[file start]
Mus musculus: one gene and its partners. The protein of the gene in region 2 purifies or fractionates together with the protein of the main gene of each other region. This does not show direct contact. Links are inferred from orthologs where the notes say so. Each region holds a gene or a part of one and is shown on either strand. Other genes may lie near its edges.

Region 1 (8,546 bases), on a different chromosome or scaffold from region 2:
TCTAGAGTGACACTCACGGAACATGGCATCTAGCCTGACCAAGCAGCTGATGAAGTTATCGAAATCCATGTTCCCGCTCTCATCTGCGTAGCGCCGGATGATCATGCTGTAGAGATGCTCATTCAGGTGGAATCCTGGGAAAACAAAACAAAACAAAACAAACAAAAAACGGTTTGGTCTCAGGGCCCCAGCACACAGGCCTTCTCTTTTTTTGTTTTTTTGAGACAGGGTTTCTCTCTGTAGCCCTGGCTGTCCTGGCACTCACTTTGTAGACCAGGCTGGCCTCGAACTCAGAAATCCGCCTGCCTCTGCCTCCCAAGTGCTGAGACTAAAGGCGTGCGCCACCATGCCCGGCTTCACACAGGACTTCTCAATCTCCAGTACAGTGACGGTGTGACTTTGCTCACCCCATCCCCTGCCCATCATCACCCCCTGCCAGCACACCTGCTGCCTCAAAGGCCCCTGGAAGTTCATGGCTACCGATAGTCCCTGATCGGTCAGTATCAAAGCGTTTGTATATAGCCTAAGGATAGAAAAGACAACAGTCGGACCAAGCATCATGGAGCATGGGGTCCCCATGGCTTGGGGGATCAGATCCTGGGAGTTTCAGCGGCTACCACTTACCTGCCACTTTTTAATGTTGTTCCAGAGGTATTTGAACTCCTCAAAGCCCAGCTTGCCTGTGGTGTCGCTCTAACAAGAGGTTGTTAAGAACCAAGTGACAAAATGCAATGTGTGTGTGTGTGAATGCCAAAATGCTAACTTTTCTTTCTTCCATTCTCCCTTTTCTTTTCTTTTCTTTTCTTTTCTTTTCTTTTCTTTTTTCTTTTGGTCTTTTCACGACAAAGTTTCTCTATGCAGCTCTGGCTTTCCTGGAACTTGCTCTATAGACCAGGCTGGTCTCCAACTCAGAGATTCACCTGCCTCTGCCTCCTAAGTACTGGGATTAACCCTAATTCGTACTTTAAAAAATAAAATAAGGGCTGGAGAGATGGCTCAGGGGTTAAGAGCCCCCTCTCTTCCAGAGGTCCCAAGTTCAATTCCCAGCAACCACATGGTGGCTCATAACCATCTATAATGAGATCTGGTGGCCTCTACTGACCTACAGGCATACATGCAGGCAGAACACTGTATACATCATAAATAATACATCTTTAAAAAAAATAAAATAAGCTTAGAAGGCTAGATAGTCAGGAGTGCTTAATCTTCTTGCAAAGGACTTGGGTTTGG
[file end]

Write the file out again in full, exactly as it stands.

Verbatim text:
Mus musculus: one gene and its partners. The protein of the gene in region 2 purifies or fractionates together with the protein of the main gene of each other region. This does not show direct contact. Links are inferred from orthologs where the notes say so. Each region holds a gene or a part of one and is shown on either strand. Other genes may lie near its edges.

Region 1 (8,546 bases), on a different chromosome or scaffold from region 2:
TCTAGAGTGACACTCACGGAACATGGCATCTAGCCTGACCAAGCAGCTGATGAAGTTATCGAAATCCATGTTCCCGCTCTCATCTGCGTAGCGCCGGATGATCATGCTGTAGAGATGCTCATTCAGGTGGAATCCTGGGAAAACAAAACAAAACAAAACAAACAAAAAACGGTTTGGTCTCAGGGCCCCAGCACACAGGCCTTCTCTTTTTTTGTTTTTTTGAGACAGGGTTTCTCTCTGTAGCCCTGGCTGTCCTGGCACTCACTTTGTAGACCAGGCTGGCCTCGAACTCAGAAATCCGCCTGCCTCTGCCTCCCAAGTGCTGAGACTAAAGGCGTGCGCCACCATGCCCGGCTTCACACAGGACTTCTCAATCTCCAGTACAGTGACGGTGTGACTTTGCTCACCCCATCCCCTGCCCATCATCACCCCCTGCCAGCACACCTGCTGCCTCAAAGGCCCCTGGAAGTTCATGGCTACCGATAGTCCCTGATCGGTCAGTATCAAAGCGTTTGTATATAGCCTAAGGATAGAAAAGACAACAGTCGGACCAAGCATCATGGAGCATGGGGTCCCCATGGCTTGGGGGATCAGATCCTGGGAGTTTCAGCGGCTACCACTTACCTGCCACTTTTTAATGTTGTTCCAGAGGTATTTGAACTCCTCAAAGCCCAGCTTGCCTGTGGTGTCGCTCTAACAAGAGGTTGTTAAGAACCAAGTGACAAAATGCAATGTGTGTGTGTGTGAATGCCAAAATGCTAACTTTTCTTTCTTCCATTCTCCCTTTTCTTTTCTTTTCTTTTCTTTTCTTTTCTTTTCTTTTTTCTTTTGGTCTTTTCACGACAAAGTTTCTCTATGCAGCTCTGGCTTTCCTGGAACTTGCTCTATAGACCAGGCTGGTCTCCAACTCAGAGATTCACCTGCCTCTGCCTCCTAAGTACTGGGATTAACCCTAATTCGTACTTTAAAAAATAAAATAAGGGCTGGAGAGATGGCTCAGGGGTTAAGAGCCCCCTCTCTTCCAGAGGTCCCAAGTTCAATTCCCAGCAACCACATGGTGGCTCATAACCATCTATAATGAGATCTGGTGGCCTCTACTGACCTACAGGCATACATGCAGGCAGAACACTGTATACATCATAAATAATACATCTTTAAAAAAAATAAAATAAGCTTAGAAGGCTAGATAGTCAGGAGTGCTTAATCTTCTTGCAAAGGACTTGGGTTTGG